February 5, 1976
The then World Cup champion in the discipline, he had arrived at his home Games in scintillating form with victories in all three of the preceding World Cup races, including the downhill’s jewel in the crown, Kitztbühel.
But that favourite tag combined with a hugely expectant public, piled the pressure on Klammer, who was just 22 at the time and had only been ski racing for eight years.
Bernhard Russi had set a breathtakingly fast time on the course of 1:46.06 seconds, so Klammer, crouched in the starting gate, knew he had to take risks in order to go for the gold.
Greeted by deafening roars at the side of the mountain from start to finish, Klammer’s run looked ragged from the outset, the Austrian seemingly on the precipice of disaster with every twist and turn on the course.
Defying the treacherous and icy conditions on a hazardous course, he somehow managed to keep upright on two skis to the finish.
When he crossed the line, his time was 0.33 seconds quicker than that of Russi and, with only slower skiers to come, he knew the gold was his.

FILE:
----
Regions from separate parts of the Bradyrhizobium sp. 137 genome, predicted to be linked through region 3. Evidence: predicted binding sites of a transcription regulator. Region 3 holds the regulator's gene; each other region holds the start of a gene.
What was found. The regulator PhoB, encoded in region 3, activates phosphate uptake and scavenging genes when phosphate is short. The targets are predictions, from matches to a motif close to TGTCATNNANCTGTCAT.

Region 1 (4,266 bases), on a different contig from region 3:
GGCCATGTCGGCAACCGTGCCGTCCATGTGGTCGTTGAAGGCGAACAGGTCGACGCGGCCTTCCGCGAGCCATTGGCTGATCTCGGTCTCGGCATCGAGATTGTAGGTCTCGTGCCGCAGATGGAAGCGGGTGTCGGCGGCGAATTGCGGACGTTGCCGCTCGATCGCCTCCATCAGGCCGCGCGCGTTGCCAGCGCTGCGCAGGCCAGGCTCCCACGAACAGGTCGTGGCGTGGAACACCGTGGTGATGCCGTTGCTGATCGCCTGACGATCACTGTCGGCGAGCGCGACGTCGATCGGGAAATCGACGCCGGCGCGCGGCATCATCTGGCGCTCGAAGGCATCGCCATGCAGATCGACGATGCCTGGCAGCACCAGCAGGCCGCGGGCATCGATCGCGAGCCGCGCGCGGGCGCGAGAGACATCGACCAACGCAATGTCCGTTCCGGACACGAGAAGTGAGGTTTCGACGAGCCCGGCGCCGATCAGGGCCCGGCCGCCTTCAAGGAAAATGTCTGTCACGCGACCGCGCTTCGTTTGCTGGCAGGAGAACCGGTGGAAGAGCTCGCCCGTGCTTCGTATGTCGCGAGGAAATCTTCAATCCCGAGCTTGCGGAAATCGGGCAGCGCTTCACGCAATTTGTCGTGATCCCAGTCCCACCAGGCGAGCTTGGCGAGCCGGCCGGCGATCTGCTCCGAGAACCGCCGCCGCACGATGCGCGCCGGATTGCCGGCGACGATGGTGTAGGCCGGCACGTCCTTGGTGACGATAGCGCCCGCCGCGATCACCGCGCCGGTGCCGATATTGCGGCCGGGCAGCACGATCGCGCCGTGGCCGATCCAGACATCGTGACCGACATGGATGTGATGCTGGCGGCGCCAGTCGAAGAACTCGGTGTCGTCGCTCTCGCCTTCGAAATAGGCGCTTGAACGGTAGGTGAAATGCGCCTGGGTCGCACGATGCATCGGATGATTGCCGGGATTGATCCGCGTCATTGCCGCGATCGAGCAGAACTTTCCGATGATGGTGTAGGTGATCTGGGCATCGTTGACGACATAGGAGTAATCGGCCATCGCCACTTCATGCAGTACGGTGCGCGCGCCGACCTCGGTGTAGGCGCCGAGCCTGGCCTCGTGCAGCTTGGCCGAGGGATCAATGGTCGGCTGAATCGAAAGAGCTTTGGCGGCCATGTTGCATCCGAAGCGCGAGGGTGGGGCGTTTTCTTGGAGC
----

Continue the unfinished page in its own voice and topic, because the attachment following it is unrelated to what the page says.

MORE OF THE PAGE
He raised his arms aloft in celebration before being mobbed by the delighted crowds at the foot of the mountain.
A benchmark for the ages
Klammer had averaged nearly 64mph for the duration of his run, his time an astonishing 32 seconds quicker than the run by Egon Zimmermann on the same course to win another gold for Austria at the 1964 Olympics.
His remarkable run was a performance that warranted him a place on the cover of Sports Illustrated magazine.
Klammer was unable to defend his title four years on, failing to make the ever-competitive Austrian Olympic team, and was a disappointing 10th at his final Games appearance in 1984. He retired the following year.